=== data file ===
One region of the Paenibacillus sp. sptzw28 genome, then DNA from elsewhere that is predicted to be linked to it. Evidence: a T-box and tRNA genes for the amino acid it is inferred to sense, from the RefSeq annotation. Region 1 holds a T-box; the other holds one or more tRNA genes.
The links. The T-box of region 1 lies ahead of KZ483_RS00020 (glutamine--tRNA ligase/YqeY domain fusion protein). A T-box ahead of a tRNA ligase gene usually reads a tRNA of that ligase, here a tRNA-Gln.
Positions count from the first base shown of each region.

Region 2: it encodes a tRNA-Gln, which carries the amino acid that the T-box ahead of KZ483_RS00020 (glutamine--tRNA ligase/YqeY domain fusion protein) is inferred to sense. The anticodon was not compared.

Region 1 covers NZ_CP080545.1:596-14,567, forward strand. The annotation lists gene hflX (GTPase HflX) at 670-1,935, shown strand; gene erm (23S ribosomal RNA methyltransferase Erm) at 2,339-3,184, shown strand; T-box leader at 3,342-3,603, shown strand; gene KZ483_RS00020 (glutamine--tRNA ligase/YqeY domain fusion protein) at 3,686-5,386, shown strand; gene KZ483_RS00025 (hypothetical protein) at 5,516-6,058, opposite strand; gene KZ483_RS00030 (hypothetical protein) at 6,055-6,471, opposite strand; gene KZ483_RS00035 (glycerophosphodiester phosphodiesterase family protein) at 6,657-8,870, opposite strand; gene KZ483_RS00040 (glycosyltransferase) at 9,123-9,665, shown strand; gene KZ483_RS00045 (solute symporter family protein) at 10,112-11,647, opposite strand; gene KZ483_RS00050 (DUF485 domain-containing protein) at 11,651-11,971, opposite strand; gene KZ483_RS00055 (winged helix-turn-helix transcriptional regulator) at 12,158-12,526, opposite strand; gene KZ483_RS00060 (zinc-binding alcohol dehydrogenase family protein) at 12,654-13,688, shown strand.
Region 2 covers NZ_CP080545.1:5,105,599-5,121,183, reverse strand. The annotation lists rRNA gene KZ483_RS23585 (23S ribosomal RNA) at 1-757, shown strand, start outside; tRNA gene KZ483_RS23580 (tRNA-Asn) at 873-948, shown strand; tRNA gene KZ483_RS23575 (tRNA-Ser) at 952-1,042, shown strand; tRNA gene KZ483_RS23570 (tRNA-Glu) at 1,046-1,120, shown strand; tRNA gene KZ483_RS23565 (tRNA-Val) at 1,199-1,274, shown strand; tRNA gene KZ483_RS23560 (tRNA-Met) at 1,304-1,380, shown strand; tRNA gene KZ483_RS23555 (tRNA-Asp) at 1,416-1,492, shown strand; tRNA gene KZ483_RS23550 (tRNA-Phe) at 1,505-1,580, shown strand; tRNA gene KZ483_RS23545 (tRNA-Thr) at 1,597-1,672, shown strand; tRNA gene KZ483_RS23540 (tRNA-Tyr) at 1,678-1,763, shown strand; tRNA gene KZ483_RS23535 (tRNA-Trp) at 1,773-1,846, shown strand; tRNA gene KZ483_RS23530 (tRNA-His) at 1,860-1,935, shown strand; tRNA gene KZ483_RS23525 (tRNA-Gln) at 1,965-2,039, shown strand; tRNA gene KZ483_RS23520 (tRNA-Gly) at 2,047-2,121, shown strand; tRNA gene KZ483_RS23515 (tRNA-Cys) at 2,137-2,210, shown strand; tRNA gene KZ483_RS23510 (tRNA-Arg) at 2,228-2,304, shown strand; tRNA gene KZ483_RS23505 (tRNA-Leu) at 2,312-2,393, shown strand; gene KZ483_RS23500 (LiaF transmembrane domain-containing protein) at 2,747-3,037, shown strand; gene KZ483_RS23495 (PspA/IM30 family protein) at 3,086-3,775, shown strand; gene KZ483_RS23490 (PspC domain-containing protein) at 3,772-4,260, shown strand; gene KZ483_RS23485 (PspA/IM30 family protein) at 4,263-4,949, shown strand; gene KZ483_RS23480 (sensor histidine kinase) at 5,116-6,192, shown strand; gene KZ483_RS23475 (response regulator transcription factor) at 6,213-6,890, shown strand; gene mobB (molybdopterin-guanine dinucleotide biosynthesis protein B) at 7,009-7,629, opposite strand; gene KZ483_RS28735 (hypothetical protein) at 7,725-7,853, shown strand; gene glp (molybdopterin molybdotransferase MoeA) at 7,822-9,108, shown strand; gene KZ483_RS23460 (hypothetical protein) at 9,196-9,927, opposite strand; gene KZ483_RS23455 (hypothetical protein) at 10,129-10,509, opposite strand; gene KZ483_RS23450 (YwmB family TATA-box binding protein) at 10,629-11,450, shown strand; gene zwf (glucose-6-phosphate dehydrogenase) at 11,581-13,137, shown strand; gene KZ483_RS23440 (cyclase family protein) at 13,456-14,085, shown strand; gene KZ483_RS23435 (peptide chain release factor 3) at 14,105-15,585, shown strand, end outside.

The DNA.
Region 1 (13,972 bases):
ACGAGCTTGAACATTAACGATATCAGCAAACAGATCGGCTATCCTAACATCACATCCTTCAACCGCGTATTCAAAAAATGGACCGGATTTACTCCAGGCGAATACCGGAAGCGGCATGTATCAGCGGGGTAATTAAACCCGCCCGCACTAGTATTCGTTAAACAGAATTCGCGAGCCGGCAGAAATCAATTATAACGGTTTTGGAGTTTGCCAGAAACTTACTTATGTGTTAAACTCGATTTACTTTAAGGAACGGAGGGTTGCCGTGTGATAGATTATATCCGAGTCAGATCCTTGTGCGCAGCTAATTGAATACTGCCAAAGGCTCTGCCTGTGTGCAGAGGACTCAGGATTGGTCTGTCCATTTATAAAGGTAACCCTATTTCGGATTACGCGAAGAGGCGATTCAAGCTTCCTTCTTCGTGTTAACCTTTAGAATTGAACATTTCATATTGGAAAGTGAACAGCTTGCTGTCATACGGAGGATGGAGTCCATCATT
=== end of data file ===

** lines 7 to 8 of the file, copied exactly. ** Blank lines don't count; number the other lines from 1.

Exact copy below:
The DNA.
Region 1 (13,972 bases):